Provincewide, public health officials reported 1, 249 new cases Tuesday.

OPH also declared 62 cases resolved Tuesday, lowering the number of known active cases in the city to 462. Two more people have died, both in care homes currently experiencing outbreaks, raising the city’s COVID-19 death toll to 361. 

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Santa Claus isn’t coming to Ottawa’s major malls this year

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Santa Claus may still be coming to town this Christmas, but he won’t be dropping by any of Ottawa’s major malls, thanks to the COVID-19 pandemic.

On Friday, Cadillac Fairview said Santa won’t be making an appearance at any of its 19 malls across Canada, including Rideau Centre in downtown Ottawa. On Tuesday, Bayshore and St. Laurent shopping centres confirmed they, too, are scrapping the annual tradition.

“Due to the evolution of the situation in regards to COVID-19, we have made the difficult decision to cancel our Santa Program and Gift Wrap Program this year,” Bayshore spokesperson Sara Macdonald wrote in an email to CBC.

Macdonald said parent company Ivanhoé Cambridge cancelled all holiday activities “due to the rising number of COVID-19 cases across the country.”

Macdonald said families that had already booked an appointment to visit Santa will receive an email with more information.  

Virtual visits with Santa

Rideau Centre said based on customer research and discussions with public health officials, its North Pole is going online this year.

“Children will be able to have a private chat with Santa,” said Craig Flannagan, vice-president of marketing for Cadillac Fairview. “You’ll also be able to join a 15-minute storytime with Santa over Facebook Live.” 

At Place d’Orléans Shopping Centre, visitors are invited to take a “selfie with Santa” — actually, a life-size cutout of Santa Pierre, the man who’s been playing Santa at the east end mall for years.

“We understand that this is not ideal, but in lieu of this tradition we will be doing what we can to maintain and encourage holiday cheer,” according to a statement on the mall’s Facebook page.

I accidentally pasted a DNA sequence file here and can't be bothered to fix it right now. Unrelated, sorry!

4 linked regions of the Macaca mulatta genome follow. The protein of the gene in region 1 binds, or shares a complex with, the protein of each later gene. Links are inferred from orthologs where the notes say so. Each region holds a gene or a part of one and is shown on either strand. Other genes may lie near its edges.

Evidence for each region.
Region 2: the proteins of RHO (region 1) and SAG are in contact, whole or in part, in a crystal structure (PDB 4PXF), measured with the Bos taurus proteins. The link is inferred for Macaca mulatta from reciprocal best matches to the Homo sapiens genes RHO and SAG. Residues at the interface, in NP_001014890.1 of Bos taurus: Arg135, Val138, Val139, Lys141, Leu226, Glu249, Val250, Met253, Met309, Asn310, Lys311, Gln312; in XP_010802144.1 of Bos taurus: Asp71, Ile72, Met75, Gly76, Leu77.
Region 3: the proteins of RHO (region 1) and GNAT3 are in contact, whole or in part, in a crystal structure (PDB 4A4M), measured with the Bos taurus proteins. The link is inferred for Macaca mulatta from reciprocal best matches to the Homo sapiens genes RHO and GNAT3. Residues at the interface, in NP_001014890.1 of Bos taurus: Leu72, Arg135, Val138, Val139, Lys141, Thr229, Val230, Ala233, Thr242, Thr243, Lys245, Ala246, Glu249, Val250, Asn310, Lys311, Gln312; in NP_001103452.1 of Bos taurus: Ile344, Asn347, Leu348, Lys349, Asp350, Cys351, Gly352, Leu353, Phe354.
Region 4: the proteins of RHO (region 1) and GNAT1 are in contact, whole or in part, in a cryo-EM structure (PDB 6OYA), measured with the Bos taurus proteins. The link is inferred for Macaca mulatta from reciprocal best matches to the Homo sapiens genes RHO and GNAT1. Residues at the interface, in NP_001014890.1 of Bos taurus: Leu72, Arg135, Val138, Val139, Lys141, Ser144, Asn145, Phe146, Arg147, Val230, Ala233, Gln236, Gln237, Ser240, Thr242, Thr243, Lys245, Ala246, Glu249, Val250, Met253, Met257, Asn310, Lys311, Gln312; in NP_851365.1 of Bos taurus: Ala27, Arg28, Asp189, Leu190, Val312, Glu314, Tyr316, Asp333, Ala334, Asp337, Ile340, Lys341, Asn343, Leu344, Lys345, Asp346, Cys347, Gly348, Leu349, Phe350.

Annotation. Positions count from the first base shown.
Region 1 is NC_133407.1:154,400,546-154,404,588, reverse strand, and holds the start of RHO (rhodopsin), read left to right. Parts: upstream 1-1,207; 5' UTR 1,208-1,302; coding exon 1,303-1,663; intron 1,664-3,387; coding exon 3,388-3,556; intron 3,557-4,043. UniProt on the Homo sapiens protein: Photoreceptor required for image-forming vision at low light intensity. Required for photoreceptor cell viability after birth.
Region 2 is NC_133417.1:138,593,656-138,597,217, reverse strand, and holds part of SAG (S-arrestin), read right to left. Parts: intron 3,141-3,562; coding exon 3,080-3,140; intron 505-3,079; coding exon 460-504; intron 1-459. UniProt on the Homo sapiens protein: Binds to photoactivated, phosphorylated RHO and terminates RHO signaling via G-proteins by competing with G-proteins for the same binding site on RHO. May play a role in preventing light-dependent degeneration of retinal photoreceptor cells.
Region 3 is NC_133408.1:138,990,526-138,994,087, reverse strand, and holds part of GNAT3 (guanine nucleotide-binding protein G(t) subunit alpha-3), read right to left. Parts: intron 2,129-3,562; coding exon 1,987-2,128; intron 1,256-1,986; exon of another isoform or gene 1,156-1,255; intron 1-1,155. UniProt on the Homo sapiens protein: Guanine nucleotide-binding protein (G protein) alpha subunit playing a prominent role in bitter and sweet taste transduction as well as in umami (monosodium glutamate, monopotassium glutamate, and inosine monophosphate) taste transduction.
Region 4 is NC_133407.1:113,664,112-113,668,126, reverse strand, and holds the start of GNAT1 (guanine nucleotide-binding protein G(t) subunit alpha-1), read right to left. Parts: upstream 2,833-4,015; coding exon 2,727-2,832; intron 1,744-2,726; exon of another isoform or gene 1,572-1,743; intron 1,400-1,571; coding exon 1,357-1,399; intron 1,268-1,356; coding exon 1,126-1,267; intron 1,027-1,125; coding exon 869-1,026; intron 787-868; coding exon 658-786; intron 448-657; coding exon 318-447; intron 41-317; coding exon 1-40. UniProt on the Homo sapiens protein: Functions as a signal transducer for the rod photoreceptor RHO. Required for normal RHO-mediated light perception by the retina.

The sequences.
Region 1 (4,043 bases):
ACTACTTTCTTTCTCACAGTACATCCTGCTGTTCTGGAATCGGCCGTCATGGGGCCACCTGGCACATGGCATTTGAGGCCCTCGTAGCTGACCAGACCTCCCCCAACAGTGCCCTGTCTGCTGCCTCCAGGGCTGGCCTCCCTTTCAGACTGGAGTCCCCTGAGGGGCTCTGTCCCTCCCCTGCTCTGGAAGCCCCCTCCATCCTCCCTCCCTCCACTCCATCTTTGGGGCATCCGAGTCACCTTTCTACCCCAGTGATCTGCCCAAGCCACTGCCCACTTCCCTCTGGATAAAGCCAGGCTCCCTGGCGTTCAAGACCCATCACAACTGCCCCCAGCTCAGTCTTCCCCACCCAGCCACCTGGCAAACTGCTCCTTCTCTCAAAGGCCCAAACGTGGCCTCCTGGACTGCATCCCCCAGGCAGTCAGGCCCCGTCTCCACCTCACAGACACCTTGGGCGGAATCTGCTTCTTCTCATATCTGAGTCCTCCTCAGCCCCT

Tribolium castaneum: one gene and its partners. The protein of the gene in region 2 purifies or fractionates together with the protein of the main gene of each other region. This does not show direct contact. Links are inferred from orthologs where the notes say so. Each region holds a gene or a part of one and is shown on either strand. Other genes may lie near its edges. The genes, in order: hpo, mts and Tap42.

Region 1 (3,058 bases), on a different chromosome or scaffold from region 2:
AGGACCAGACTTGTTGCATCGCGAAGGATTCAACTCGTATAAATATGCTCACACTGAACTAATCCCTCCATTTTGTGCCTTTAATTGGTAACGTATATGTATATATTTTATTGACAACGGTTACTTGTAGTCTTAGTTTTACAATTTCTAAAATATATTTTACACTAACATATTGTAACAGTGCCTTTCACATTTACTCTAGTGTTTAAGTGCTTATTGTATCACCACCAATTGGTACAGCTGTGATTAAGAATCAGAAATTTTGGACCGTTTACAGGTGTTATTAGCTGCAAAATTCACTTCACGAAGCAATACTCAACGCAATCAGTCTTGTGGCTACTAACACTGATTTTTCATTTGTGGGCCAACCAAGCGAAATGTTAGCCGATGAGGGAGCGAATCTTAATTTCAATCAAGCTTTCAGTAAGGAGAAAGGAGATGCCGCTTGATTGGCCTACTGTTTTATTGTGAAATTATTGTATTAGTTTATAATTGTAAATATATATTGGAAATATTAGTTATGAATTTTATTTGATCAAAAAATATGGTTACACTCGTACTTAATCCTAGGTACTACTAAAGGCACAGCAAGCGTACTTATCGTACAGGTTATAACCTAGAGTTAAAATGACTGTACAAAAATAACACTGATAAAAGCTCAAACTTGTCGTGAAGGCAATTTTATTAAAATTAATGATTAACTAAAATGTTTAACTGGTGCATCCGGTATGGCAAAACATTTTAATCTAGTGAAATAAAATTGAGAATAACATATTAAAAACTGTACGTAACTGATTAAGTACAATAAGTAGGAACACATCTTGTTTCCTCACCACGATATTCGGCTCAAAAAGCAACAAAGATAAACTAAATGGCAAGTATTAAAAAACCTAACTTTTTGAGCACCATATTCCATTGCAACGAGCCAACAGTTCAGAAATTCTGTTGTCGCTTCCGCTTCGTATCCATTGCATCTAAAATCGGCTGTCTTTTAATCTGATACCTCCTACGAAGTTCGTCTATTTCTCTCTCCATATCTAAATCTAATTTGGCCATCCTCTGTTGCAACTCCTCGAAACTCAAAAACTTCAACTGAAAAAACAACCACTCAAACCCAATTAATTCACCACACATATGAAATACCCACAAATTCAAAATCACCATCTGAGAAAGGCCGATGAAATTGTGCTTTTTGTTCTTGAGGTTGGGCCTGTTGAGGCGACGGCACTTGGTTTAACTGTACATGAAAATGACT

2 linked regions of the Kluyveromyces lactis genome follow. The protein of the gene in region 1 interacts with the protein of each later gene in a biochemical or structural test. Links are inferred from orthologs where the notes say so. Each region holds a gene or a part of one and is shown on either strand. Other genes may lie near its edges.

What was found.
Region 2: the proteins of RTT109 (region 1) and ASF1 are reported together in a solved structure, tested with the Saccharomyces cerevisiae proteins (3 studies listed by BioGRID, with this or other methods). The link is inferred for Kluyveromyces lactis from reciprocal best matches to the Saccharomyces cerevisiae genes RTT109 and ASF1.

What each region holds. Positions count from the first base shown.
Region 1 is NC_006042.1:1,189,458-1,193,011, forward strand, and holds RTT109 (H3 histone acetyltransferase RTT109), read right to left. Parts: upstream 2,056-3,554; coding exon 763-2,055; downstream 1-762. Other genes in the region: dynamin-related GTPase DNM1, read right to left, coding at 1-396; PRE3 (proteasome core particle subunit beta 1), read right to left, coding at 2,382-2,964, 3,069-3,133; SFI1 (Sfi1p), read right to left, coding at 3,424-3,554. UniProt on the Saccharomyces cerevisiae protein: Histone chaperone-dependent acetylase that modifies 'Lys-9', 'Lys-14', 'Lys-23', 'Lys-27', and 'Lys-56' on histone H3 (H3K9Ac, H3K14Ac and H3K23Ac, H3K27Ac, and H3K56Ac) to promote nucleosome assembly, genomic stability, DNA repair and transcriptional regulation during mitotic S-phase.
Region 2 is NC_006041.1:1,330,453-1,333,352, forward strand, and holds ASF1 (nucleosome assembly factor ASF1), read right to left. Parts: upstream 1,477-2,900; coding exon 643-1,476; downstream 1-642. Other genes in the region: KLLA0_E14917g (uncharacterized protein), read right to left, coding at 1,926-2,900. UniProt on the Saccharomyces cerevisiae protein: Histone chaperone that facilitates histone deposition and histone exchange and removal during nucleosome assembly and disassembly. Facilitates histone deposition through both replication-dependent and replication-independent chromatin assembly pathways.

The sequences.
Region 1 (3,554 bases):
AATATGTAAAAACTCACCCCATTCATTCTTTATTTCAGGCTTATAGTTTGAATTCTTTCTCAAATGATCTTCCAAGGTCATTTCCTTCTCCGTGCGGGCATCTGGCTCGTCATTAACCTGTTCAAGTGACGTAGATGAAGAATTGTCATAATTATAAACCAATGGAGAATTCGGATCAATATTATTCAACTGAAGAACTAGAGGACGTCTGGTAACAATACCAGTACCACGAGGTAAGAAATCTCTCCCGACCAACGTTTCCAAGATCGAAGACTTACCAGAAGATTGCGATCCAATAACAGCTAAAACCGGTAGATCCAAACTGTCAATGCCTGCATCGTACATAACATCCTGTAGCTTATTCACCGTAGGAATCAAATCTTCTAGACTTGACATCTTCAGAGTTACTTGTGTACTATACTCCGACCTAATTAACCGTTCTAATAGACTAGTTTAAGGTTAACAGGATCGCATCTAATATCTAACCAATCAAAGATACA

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Ottawa Bylaw breaks up two large parties in Ottawa over the weekend

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OTTAWA — Ottawa Bylaw is investigating social gatherings of more than 10 people in private homes across Ottawa last weekend.

Mayor Jim Watson tells Newstalk 580 CFRA that Ottawa Bylaw broke-up two house parties over the weekend, with 20 to 25 people at each party.

“That’s the kind of stupidity that angers me, that’s where the bulk of the transmissions are taking place, if we exclude the tragedy of the long-term care homes; it’s these house parties with unrelated people,” said Watson on Newstalk 580 CFRA’s Ottawa at Work with Leslie Roberts.

“The message doesn’t seem to be getting through, particularly to some young people who think they’re invincible.”

In a statement to CTV News Ottawa, Bylaw and Regulatory Services Director Roger Chapman says, “There are still ongoing investigations from this past weekend that could result in charges.”

Chapman says recent investigations led to two charges being issued for social gatherings of more than 10 people in a private residence in contravention of the Reopening Ontario Act.

“In one case, up to 30 individuals were observed attending a house party in Ward 18 on Oct. 24,” said Chapman.

“The second charge was issued following a house party in Ward 16 on Oct. 31, where up to 16 individuals were observed to be in attendance.”

The fine is $880 for hosting an illegal gathering.

Alta Vista is Ward 18, while Ward 16 is River Ward.

Ottawa Bylaw has issued 24 charges for illegal gatherings since the start of the pandemic.